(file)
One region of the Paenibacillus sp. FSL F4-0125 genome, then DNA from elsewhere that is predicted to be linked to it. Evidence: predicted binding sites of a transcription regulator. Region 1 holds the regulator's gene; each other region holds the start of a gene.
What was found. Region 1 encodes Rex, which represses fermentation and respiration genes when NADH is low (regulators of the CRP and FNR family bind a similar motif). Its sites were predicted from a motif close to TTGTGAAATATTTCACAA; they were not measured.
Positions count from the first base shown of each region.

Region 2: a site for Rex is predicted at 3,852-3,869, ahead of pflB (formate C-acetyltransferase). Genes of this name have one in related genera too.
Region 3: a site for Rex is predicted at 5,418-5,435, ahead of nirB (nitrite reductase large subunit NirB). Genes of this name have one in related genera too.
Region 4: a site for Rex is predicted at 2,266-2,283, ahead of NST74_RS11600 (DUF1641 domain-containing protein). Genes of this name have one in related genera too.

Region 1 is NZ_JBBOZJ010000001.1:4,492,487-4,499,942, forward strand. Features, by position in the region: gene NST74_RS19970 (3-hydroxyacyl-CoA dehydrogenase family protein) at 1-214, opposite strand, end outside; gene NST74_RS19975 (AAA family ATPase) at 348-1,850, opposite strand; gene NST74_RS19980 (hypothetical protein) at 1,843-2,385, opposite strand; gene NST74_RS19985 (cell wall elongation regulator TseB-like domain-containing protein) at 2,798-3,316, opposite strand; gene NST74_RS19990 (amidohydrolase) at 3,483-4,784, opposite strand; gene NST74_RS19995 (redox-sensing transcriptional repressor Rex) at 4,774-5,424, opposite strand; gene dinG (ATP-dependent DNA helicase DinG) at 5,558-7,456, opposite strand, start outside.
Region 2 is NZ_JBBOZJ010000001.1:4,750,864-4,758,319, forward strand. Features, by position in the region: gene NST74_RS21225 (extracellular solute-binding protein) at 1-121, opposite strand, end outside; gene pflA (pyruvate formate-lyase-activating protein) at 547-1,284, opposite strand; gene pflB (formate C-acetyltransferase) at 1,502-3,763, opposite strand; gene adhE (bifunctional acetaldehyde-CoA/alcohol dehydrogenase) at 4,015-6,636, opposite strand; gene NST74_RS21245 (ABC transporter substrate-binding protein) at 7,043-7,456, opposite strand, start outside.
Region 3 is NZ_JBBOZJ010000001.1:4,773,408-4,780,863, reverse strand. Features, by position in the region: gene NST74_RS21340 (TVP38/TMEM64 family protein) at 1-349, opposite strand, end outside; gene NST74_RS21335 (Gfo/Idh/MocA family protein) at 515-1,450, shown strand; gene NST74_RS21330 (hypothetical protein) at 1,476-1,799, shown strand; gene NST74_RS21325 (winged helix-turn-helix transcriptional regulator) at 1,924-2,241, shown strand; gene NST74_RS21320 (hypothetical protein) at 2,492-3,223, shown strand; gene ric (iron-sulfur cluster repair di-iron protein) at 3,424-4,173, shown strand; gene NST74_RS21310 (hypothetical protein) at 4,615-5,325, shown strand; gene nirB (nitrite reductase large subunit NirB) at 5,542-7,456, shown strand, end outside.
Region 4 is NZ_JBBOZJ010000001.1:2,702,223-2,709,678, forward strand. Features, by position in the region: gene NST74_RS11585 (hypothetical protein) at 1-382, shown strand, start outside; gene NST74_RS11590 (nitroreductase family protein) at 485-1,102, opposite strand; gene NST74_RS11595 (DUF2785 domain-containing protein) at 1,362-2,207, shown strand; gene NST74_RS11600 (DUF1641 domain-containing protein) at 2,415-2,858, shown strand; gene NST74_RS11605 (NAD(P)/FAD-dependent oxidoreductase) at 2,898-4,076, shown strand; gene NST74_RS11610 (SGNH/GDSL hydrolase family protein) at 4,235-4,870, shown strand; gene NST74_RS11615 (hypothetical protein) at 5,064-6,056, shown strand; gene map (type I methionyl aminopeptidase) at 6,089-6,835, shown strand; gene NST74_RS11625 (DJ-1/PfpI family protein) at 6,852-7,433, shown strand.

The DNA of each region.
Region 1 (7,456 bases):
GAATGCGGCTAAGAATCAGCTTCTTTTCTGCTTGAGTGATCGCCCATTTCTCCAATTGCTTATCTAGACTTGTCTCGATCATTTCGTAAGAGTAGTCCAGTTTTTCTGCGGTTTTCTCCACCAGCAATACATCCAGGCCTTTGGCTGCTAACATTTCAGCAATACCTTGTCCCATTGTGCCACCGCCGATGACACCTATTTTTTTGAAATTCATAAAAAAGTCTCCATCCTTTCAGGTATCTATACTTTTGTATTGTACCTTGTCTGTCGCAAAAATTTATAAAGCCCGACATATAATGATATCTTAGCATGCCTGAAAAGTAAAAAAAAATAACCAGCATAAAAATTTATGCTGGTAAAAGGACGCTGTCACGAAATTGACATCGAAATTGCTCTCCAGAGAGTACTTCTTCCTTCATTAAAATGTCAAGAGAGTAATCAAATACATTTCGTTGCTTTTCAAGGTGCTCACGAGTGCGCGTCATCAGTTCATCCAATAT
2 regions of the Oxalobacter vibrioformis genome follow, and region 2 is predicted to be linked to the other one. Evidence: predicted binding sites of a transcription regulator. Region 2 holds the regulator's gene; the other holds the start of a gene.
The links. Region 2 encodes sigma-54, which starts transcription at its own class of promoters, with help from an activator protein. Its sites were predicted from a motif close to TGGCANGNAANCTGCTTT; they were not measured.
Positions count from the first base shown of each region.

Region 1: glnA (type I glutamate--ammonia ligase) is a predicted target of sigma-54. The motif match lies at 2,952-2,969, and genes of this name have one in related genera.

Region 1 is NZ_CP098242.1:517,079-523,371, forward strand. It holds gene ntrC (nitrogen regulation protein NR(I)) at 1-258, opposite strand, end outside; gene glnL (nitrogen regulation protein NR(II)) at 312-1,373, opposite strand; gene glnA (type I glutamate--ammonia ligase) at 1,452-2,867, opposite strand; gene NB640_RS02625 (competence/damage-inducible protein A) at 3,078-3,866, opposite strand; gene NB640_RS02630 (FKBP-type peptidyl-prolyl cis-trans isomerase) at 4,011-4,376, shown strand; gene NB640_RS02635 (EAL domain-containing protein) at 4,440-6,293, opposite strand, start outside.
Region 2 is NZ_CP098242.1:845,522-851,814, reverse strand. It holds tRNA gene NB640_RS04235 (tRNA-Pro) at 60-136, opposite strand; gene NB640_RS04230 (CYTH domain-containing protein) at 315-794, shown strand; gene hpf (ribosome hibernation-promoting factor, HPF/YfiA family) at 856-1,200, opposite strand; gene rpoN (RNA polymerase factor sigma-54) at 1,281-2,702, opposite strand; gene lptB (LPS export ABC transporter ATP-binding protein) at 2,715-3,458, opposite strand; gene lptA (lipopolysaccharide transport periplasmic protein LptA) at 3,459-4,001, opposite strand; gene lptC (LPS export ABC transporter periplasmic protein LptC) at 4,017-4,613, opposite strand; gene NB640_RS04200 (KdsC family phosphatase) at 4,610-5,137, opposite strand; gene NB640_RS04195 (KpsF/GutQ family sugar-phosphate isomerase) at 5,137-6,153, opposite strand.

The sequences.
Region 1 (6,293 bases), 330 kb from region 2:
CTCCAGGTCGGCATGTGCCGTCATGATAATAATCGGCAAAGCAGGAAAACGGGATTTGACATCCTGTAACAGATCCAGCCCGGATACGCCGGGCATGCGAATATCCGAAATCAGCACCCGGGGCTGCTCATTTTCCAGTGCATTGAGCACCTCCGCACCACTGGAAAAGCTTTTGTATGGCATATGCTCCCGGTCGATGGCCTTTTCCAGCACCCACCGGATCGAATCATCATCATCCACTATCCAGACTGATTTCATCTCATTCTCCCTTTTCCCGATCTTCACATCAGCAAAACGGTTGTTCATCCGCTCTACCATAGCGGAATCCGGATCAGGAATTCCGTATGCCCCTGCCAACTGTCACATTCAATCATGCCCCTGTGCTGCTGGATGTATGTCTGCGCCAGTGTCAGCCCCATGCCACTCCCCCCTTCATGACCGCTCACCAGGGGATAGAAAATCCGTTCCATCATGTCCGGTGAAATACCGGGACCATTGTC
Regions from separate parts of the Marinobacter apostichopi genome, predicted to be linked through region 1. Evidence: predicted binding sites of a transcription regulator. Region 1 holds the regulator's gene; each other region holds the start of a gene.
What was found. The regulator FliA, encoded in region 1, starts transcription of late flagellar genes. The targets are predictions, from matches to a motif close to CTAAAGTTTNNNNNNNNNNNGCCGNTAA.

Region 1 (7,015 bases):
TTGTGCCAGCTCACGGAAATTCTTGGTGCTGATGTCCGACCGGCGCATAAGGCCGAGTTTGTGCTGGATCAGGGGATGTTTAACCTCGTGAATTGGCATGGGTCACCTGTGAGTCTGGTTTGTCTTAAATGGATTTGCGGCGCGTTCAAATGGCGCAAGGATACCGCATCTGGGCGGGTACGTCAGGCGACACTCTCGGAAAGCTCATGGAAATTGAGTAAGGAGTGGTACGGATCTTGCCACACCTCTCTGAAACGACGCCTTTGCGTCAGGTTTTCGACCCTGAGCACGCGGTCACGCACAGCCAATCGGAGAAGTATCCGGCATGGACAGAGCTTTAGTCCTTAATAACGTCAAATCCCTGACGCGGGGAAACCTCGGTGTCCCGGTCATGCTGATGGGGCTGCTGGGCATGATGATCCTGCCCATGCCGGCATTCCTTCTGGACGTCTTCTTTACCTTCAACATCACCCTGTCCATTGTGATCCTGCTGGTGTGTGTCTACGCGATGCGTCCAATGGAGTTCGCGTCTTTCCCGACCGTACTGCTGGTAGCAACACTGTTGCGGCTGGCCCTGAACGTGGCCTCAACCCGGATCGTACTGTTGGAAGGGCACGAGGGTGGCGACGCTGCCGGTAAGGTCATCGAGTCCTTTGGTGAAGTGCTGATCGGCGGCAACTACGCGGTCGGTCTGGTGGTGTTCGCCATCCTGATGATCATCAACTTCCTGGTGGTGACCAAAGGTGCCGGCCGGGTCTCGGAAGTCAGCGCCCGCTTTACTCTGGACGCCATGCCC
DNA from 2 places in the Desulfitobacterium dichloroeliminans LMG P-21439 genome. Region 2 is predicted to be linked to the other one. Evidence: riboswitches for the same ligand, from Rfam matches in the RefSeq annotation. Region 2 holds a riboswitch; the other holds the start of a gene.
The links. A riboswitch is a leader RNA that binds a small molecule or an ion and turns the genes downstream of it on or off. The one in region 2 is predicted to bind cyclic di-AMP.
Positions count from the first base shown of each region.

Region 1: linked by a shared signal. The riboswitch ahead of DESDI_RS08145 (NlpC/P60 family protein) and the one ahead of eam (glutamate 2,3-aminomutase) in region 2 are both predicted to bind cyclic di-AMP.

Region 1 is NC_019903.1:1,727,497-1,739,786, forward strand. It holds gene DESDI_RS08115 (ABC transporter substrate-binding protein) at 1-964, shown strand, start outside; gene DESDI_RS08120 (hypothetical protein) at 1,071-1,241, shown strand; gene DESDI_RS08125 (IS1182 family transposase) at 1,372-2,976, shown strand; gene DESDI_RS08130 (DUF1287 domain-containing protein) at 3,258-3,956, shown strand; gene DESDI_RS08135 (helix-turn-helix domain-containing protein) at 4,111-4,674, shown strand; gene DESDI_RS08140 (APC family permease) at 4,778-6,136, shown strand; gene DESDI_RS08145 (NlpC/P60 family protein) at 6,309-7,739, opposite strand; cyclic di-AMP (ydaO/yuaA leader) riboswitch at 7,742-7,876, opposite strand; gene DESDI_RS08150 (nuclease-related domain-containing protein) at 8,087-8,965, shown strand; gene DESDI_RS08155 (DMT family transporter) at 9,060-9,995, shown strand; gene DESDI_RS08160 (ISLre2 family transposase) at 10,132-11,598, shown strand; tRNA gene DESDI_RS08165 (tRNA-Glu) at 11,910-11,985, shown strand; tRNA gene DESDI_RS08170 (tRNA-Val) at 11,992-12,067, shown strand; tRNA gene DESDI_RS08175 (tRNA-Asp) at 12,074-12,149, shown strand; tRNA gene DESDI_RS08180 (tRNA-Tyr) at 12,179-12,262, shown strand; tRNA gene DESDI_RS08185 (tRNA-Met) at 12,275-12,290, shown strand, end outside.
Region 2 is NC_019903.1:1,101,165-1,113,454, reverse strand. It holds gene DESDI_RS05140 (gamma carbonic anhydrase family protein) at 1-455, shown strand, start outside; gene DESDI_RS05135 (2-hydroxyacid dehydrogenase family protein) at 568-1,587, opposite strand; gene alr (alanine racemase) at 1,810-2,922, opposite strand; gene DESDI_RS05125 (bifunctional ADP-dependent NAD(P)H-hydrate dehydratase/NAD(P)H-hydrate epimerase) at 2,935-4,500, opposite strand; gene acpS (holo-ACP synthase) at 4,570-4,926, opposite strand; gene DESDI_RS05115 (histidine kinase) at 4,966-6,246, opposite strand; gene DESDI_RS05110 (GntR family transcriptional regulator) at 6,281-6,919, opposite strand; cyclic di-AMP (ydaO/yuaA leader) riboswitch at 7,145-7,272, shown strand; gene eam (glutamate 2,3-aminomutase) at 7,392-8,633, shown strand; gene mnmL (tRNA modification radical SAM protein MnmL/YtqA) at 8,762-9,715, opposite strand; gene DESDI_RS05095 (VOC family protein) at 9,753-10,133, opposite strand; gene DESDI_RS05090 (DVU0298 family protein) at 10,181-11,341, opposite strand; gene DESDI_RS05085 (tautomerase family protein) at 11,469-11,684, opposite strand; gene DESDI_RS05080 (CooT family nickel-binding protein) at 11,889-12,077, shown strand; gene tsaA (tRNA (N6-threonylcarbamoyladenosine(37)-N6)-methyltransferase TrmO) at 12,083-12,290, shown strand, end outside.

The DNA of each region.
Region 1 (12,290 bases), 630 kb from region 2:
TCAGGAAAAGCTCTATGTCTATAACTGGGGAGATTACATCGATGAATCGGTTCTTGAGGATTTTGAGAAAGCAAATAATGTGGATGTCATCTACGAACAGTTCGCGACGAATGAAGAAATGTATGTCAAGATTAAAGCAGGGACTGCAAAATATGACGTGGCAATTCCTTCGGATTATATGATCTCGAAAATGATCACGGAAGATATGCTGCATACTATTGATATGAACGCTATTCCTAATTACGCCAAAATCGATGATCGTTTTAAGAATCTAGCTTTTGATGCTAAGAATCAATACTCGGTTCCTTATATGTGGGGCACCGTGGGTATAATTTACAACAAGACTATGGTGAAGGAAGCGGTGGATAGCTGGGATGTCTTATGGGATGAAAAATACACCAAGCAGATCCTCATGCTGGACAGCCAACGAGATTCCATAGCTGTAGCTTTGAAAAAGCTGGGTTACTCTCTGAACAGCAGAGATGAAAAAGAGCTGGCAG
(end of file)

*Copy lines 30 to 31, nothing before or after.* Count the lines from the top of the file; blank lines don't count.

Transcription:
Region 1: linked by a shared signal. The riboswitch ahead of DESDI_RS08145 (NlpC/P60 family protein) and the one ahead of eam (glutamate 2,3-aminomutase) in region 2 are both predicted to bind cyclic di-AMP.

Region 1 is NC_019903.1:1,727,497-1,739,786, forward strand. It holds gene DESDI_RS08115 (ABC transporter substrate-binding protein) at 1-964, shown strand, start outside; gene DESDI_RS08120 (hypothetical protein) at 1,071-1,241, shown strand; gene DESDI_RS08125 (IS1182 family transposase) at 1,372-2,976, shown strand; gene DESDI_RS08130 (DUF1287 domain-containing protein) at 3,258-3,956, shown strand; gene DESDI_RS08135 (helix-turn-helix domain-containing protein) at 4,111-4,674, shown strand; gene DESDI_RS08140 (APC family permease) at 4,778-6,136, shown strand; gene DESDI_RS08145 (NlpC/P60 family protein) at 6,309-7,739, opposite strand; cyclic di-AMP (ydaO/yuaA leader) riboswitch at 7,742-7,876, opposite strand; gene DESDI_RS08150 (nuclease-related domain-containing protein) at 8,087-8,965, shown strand; gene DESDI_RS08155 (DMT family transporter) at 9,060-9,995, shown strand; gene DESDI_RS08160 (ISLre2 family transposase) at 10,132-11,598, shown strand; tRNA gene DESDI_RS08165 (tRNA-Glu) at 11,910-11,985, shown strand; tRNA gene DESDI_RS08170 (tRNA-Val) at 11,992-12,067, shown strand; tRNA gene DESDI_RS08175 (tRNA-Asp) at 12,074-12,149, shown strand; tRNA gene DESDI_RS08180 (tRNA-Tyr) at 12,179-12,262, shown strand; tRNA gene DESDI_RS08185 (tRNA-Met) at 12,275-12,290, shown strand, end outside.